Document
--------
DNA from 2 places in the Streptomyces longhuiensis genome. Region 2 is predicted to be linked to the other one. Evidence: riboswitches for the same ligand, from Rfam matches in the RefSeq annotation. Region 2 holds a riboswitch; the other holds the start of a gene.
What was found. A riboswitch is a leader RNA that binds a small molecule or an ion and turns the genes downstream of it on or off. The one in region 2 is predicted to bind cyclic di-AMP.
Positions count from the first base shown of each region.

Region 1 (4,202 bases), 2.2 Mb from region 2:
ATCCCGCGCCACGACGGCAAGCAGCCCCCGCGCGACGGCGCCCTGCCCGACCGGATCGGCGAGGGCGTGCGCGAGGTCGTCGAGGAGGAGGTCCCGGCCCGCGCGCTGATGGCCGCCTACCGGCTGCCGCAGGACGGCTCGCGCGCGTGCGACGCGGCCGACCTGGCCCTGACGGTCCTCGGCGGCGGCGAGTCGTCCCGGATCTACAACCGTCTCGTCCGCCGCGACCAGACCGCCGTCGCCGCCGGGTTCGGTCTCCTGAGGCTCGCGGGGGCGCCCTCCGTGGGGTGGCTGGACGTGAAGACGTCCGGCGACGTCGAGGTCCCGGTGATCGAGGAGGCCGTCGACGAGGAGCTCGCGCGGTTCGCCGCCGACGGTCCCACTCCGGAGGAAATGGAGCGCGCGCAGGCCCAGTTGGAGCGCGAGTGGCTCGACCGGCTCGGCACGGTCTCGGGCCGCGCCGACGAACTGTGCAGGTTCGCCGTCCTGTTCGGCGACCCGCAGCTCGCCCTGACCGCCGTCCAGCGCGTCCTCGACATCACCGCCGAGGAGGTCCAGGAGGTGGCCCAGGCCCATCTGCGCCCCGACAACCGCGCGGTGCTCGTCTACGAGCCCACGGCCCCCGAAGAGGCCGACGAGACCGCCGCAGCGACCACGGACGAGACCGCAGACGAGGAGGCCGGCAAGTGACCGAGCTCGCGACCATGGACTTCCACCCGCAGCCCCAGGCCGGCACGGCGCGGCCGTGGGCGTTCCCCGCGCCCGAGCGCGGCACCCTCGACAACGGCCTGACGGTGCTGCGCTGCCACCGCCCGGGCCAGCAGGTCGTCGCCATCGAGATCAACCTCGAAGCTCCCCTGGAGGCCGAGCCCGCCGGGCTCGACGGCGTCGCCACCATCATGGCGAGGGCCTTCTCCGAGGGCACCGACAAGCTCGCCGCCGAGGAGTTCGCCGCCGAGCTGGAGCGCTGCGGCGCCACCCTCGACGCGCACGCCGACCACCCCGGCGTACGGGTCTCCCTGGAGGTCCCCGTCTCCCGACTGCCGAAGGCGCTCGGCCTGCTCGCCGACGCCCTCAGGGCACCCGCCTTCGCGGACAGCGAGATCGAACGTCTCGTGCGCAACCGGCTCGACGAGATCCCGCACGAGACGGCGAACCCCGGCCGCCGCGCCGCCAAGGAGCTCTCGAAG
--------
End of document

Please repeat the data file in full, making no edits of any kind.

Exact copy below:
DNA from 2 places in the Streptomyces longhuiensis genome. Region 2 is predicted to be linked to the other one. Evidence: riboswitches for the same ligand, from Rfam matches in the RefSeq annotation. Region 2 holds a riboswitch; the other holds the start of a gene.
What was found. A riboswitch is a leader RNA that binds a small molecule or an ion and turns the genes downstream of it on or off. The one in region 2 is predicted to bind cyclic di-AMP.
Positions count from the first base shown of each region.

Region 1 (4,202 bases), 2.2 Mb from region 2:
ATCCCGCGCCACGACGGCAAGCAGCCCCCGCGCGACGGCGCCCTGCCCGACCGGATCGGCGAGGGCGTGCGCGAGGTCGTCGAGGAGGAGGTCCCGGCCCGCGCGCTGATGGCCGCCTACCGGCTGCCGCAGGACGGCTCGCGCGCGTGCGACGCGGCCGACCTGGCCCTGACGGTCCTCGGCGGCGGCGAGTCGTCCCGGATCTACAACCGTCTCGTCCGCCGCGACCAGACCGCCGTCGCCGCCGGGTTCGGTCTCCTGAGGCTCGCGGGGGCGCCCTCCGTGGGGTGGCTGGACGTGAAGACGTCCGGCGACGTCGAGGTCCCGGTGATCGAGGAGGCCGTCGACGAGGAGCTCGCGCGGTTCGCCGCCGACGGTCCCACTCCGGAGGAAATGGAGCGCGCGCAGGCCCAGTTGGAGCGCGAGTGGCTCGACCGGCTCGGCACGGTCTCGGGCCGCGCCGACGAACTGTGCAGGTTCGCCGTCCTGTTCGGCGACCCGCAGCTCGCCCTGACCGCCGTCCAGCGCGTCCTCGACATCACCGCCGAGGAGGTCCAGGAGGTGGCCCAGGCCCATCTGCGCCCCGACAACCGCGCGGTGCTCGTCTACGAGCCCACGGCCCCCGAAGAGGCCGACGAGACCGCCGCAGCGACCACGGACGAGACCGCAGACGAGGAGGCCGGCAAGTGACCGAGCTCGCGACCATGGACTTCCACCCGCAGCCCCAGGCCGGCACGGCGCGGCCGTGGGCGTTCCCCGCGCCCGAGCGCGGCACCCTCGACAACGGCCTGACGGTGCTGCGCTGCCACCGCCCGGGCCAGCAGGTCGTCGCCATCGAGATCAACCTCGAAGCTCCCCTGGAGGCCGAGCCCGCCGGGCTCGACGGCGTCGCCACCATCATGGCGAGGGCCTTCTCCGAGGGCACCGACAAGCTCGCCGCCGAGGAGTTCGCCGCCGAGCTGGAGCGCTGCGGCGCCACCCTCGACGCGCACGCCGACCACCCCGGCGTACGGGTCTCCCTGGAGGTCCCCGTCTCCCGACTGCCGAAGGCGCTCGGCCTGCTCGCCGACGCCCTCAGGGCACCCGCCTTCGCGGACAGCGAGATCGAACGTCTCGTGCGCAACCGGCTCGACGAGATCCCGCACGAGACGGCGAACCCCGGCCGCCGCGCCGCCAAGGAGCTCTCGAAG